Researchers from around the world were at the Powars II Paleoindian archaeological site this summer, where another astonishing discovery has been made.
They’ve found another red ochre mine, potentially older than the one already discovered at the site.
The test was small and many questions remain, but so far it appears to have many artifacts waiting to be found, and its discovery increases the odds of a major archaeological breakthrough.
The second ochre mine was found as a result of some test digging, archaeologist George Zeimens told Cowboy State Daily. The Sunrise Historic and Prehistoric Preservation Society (SHAPPS) has some money to place a building over the archaeological site to protect it.
But first, Zeimens decided a little test digging was wise to determine the best location for the structure’s footings.
“This was a very fortuitous thing,” Zeimens said. “We were actually hoping there’d be nothing there so we’d have an idea what size this new building’s going to have to be. But, lo and behold, we got into a real treasure trove of artifacts and information.”
Sunrise Points Predate Clovis
Powars II is one of the oldest paleoindian North American red ochre mines that’s been found to date, and the site near Sunrise, Wyoming, has already yielded artifacts that are 14,000 years old. That makes them the oldest artifacts in the state for cultural materials, Zeimens has told Cowboy State Daily.
“There are other sites in North America with old dates like that too, but this is the first time (Wyoming) has found them,” he said.
Fourteen thousand years old is particularly significant in the archaeological world because it would predate Clovis, which researchers have long believed is the oldest paleoindian culture on the North American continent.
Clovis points are distinctively fluted projectiles first found in Clovis, New Mexico, along with the bones of extinct mammoths that once stood 14 feet high and weighed 8 to 10 tons. Experts believe the creatures would have eaten 700 pounds of vegetation in a single day.
Clovis man clearly hunted the mammoths, which had corresponding marks on their bones, connecting the points to their deaths.
But little else is known about Clovis man. Cultural materials like clothing are rarely preserved, so the main diagnostics are the distinctive, fluted stone points they made.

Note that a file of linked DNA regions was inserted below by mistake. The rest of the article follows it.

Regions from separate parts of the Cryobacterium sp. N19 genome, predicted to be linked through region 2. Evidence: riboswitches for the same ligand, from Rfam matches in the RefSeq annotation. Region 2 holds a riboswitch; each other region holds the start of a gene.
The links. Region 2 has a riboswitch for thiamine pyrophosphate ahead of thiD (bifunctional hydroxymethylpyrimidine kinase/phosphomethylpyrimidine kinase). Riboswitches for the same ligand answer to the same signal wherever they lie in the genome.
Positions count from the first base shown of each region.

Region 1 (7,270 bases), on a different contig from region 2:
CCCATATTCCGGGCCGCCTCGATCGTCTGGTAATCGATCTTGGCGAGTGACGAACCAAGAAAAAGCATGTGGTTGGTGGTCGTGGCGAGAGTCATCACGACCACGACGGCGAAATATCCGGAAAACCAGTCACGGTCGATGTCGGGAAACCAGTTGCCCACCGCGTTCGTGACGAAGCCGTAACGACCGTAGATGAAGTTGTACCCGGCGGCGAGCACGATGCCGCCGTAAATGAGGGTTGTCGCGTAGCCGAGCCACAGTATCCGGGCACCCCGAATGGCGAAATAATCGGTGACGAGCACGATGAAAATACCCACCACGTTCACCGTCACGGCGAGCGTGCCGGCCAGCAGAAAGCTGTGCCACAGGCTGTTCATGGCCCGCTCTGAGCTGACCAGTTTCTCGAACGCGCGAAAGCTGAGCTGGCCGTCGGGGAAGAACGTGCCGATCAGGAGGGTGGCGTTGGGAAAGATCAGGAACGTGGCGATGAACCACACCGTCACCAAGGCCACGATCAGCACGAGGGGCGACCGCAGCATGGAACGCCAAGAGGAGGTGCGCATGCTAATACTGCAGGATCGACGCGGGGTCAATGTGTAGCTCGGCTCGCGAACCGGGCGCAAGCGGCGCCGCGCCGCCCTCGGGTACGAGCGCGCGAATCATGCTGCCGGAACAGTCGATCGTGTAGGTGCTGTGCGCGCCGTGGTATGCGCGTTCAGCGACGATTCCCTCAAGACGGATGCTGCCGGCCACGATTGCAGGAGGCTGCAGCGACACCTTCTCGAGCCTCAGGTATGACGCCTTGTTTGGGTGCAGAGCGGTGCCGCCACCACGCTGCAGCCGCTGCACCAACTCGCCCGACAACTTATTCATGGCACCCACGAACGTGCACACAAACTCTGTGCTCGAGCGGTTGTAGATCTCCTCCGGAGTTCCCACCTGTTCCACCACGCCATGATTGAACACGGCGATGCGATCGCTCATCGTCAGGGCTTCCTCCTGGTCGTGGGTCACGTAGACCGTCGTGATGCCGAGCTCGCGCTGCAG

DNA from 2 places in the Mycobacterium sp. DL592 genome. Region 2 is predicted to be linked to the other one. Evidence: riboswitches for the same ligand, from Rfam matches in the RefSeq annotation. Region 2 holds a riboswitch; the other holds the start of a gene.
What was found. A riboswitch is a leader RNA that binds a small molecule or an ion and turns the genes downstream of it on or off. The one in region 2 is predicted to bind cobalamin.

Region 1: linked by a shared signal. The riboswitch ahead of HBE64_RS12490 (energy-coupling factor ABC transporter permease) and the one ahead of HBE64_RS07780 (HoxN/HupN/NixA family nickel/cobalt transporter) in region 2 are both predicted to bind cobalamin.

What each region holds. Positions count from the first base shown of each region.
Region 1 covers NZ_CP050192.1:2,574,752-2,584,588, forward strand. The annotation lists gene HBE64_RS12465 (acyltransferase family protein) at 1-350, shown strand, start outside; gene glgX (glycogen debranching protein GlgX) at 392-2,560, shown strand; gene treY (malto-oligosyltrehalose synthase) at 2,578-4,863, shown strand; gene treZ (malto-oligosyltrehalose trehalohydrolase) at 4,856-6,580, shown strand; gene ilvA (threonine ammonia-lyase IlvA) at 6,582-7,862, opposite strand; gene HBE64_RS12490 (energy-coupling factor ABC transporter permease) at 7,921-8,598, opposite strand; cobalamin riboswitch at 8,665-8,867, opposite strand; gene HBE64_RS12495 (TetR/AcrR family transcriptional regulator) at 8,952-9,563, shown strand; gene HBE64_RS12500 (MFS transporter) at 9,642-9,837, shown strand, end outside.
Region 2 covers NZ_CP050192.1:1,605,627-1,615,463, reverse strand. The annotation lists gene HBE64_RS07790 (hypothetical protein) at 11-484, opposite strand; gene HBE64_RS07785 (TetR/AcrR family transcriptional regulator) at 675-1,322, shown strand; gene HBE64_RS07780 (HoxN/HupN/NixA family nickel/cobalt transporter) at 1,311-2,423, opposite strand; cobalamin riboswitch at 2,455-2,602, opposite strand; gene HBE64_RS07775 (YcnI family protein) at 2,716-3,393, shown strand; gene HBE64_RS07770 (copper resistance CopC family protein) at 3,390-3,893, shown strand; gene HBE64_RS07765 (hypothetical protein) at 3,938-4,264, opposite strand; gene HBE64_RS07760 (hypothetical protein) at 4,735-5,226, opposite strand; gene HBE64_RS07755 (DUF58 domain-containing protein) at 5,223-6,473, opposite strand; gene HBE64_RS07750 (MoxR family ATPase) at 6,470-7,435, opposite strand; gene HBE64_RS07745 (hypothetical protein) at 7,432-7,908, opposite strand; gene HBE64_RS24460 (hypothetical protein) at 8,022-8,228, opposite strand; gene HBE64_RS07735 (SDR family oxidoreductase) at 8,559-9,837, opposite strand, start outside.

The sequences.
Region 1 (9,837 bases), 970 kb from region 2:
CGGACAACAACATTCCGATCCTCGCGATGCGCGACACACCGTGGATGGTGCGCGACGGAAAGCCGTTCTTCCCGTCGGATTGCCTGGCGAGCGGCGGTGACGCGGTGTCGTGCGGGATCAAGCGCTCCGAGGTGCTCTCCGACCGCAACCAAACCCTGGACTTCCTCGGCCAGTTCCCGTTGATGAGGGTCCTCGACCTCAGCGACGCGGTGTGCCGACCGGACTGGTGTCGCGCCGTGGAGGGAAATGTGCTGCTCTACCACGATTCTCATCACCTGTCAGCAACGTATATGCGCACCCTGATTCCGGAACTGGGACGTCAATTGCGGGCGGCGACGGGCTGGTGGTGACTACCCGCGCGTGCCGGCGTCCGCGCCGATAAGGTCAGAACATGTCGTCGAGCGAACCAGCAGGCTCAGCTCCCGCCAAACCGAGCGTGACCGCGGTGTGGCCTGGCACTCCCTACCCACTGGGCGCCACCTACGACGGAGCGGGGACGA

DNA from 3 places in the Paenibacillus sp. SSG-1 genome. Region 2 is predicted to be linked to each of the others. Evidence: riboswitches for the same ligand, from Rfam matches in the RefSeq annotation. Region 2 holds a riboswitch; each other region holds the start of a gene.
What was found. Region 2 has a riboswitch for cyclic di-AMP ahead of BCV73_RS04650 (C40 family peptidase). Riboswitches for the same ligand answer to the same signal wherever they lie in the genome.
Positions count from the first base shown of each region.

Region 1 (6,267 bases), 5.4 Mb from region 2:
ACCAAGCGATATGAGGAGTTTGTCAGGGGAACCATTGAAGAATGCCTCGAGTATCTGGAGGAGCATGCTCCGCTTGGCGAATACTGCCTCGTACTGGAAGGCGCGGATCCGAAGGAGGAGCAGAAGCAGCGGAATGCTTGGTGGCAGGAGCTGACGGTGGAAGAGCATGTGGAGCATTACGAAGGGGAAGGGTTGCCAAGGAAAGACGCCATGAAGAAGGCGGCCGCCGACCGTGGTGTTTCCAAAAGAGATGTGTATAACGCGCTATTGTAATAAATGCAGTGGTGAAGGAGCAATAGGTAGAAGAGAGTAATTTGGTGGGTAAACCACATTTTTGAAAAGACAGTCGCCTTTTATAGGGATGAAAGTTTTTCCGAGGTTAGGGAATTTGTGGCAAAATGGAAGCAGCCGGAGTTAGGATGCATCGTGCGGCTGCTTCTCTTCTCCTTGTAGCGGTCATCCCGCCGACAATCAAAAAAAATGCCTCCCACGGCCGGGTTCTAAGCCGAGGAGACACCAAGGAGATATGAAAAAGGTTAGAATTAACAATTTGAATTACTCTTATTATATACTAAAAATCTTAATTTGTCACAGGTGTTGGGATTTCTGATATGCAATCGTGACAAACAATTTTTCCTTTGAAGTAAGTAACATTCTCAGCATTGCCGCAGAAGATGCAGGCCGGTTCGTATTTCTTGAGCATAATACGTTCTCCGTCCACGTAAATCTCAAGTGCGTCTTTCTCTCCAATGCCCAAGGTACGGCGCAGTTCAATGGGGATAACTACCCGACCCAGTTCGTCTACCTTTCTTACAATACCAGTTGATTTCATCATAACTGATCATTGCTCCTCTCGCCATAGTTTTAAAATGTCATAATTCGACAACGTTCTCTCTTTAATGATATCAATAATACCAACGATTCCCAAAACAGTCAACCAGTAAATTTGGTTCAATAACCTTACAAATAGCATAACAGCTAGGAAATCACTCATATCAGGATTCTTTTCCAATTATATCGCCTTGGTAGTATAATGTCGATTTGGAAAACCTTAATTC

Archaeologists have found about 80 different stone points at Powars II, among them a few that are somewhat different than Clovis. These have been named Sunrise points.
One theory is that these Sunrise points could be precursors to Clovis. But there is much research to do to confirm that. If it pans out though, it would be an exciting, ground-breaking find worldwide, coming from Wyoming.
“There are no good dates yet on that projectile point style,” Zeimans has said. “There are other places it’s been found. It’s been found in North America, mainly up in Montana, North Dakota and southern Canada, but nobody has a firm date at this point.”
Finding a new area, and a potentially older red ochre mine, increases the odds of finding something diagnostic. That has Zeimens and the other archaeologists very excited that they may yet be able to determine the significance of the Sunrise points.
‘We Just Discovered Some Amazing Stuff’
John Voight, who owns the Powars II archaeological site, told Cowboy State Daily this has been an exciting summer and he’s pleased with all the progress being made at this special location.
“It just surprised us every day again,” he said. “You know we had archaeologists form Uruguay and, gosh, Brazil, Germany — all over — here. We averaged about eight to 10 archaeologists for about two weeks, and boy did we have a good time, and we just discovered some amazing stuff.”
In addition to the discovery of the new and potentially older red ochre mine, digging just in front of the YMCA has continued. The stratification there is less disturbed than the mining location, Zeimens has told Cowboy State Daily.
One of the items found there has been dated to 13,700 years, and scientists haven’t yet hit the bottom of the layers of time they are painstakingly digging through.
“We haven’t yet found a verifiable point there,” Voight said. “But we have found flakes and tools and bones and things like that. Fire pits, you know, and they’re going to go deeper. It’s kind of fascinating.”
Undisturbed layers of earth will be particularly important in figuring out the significance of the Sunrise points. Each layer that’s deposited is like a layer of frozen time that archaeologists can use to nail down a particular sequence of points, and by extension, some of the history at the prehistoric site.
“It’s all been fantastic (this summer),” Voight said. “These archaeologists we have are world-class, and it’s fun to sit around and listen to them talk at night.”
The archaeologists, while they were here, put on a humanities program that attracted around 60 people from the surrounding communities, Voight added.
“They gave presentations about what they’re studying in South America,” Voight said. “And how it compares to what we’re studying up here for peoples of nearly, you know, possibly about the same time period.”
Zeimens said he’s thinking about going to Brazil this winter, a kind of informal research exchange program, to learn from what’s being done there.
“They’ve got some of the same problems we have here,” Zeimens said. “You know, when was the continent populated? And where are these people from? And, at this point in time, it looks like both were populated about the same time.
“So, it’s good for them to come up here, and I think I’m going to go down there to just work. We’re collaborating on this kind of research with them, and it’s just great.”